Archive for April, 2013


You’ve heard about mindfulness and want to learn more…then this workshop for you! Come take your lunch hour to join us on this dynamic adventure into mindfulness, with a twist of intuition. In this workshop you will learn how to enhance your awareness and make purposeful choices to shape your life in the direction you’d like to go.  The Thoughtful Thursday workshop series takes place on the 4th Thursday of every month, offering a variety of thought-provoking psychological and wellness topics. Each workshop in this series uncovers the biology behind the psychology, and gives you practical tools to change your mind and your brain to be a happier and healthier you.

Thoughtful Thursdays:

Mindfulness Explained

Thursday, April 25, 2013


5635 N. Scottsdale Road, Suite 170
Scottsdale, AZ 85250

Call 480-261-4061 to register now. Pre-registration required.
$50 registration (companion $25). Save 10% if you mention this blog post!

Come learn and have some fun while you’re at it. It’s time to take some well deserved time for yourself, isn’t it?

Be happy and well,
Sari Roth-Roemer, Ph.D.


You know, sometimes it just feels good to be silly. Enjoy the smile and the giggle…it’s good for your health after all.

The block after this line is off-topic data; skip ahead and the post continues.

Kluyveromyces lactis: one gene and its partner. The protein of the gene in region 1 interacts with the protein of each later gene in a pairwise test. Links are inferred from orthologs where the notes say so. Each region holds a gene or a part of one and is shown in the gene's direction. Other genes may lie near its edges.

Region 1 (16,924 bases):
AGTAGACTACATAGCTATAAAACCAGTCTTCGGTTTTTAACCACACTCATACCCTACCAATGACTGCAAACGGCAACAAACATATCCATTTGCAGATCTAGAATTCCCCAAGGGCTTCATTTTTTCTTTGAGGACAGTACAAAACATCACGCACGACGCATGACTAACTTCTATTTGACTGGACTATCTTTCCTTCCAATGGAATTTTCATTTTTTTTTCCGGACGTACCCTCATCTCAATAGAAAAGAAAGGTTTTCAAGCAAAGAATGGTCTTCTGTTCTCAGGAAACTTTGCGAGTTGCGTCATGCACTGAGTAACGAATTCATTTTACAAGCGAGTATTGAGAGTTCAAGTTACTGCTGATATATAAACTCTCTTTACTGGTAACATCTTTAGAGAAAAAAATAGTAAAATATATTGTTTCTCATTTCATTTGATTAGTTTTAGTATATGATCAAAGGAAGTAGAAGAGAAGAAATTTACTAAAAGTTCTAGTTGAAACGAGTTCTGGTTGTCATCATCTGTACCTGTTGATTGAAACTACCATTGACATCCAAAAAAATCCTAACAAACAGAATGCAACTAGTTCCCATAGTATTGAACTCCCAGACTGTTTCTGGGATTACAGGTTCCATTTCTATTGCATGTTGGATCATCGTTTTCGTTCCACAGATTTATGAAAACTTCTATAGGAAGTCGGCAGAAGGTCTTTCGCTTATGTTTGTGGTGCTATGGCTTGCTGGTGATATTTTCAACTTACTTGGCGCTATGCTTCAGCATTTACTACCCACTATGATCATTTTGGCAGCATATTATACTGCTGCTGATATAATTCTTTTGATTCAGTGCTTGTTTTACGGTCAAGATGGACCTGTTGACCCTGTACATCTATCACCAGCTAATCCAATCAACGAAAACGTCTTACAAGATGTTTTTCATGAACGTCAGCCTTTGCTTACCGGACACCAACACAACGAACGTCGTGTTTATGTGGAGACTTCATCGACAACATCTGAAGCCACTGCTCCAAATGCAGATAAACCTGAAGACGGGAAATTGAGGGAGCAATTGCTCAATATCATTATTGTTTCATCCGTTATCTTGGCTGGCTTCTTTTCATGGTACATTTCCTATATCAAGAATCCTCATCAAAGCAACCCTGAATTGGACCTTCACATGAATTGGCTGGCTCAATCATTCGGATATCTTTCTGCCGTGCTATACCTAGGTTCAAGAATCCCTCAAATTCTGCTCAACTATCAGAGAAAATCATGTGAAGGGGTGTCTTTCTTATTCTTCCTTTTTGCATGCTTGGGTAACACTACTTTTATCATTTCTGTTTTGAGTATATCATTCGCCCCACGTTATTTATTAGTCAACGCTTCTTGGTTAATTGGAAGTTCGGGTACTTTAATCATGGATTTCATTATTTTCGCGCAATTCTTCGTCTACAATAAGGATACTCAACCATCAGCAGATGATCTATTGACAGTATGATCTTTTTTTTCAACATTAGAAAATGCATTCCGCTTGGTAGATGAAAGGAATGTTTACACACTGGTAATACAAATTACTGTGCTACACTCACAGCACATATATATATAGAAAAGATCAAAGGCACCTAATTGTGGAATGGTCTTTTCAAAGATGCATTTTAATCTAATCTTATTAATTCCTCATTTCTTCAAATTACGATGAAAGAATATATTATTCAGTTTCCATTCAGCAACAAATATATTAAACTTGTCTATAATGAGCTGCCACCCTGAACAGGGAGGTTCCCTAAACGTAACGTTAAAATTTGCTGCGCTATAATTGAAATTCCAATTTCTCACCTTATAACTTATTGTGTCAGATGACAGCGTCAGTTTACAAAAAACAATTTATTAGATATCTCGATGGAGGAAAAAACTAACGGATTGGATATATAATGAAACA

Be happy and well,

Sari Roth-Roemer, Ph.D.

Screen shot 2013-04-02 at 1.20.18 PMHave you been exercising your compassionate nature?

Check out my latest article on the importance of fostering compassion in our lives in the new issue of, Pages 61-63:

The Beauty of Compassion

Human beings are social creatures by nature. We were designed to live cooperatively and to assist one another in the survival of our species. But in that very design of species survival we were also given an alarm system to warn us of potential danger. So we get anxious, we get scared, or we get angry in response to any type of perceived threat.  Back in cave people days, when threats happened only on occasion, that worked pretty well; fast forward to the modern digital age, when we see “threats” to our routine on not only a daily basis, but sometimes on multiple occasions throughout our day. A simple faceless text or email can send us into an orbit of upset. Relationships are impacted. Our ability to live cooperatively and compassionately has been compromised.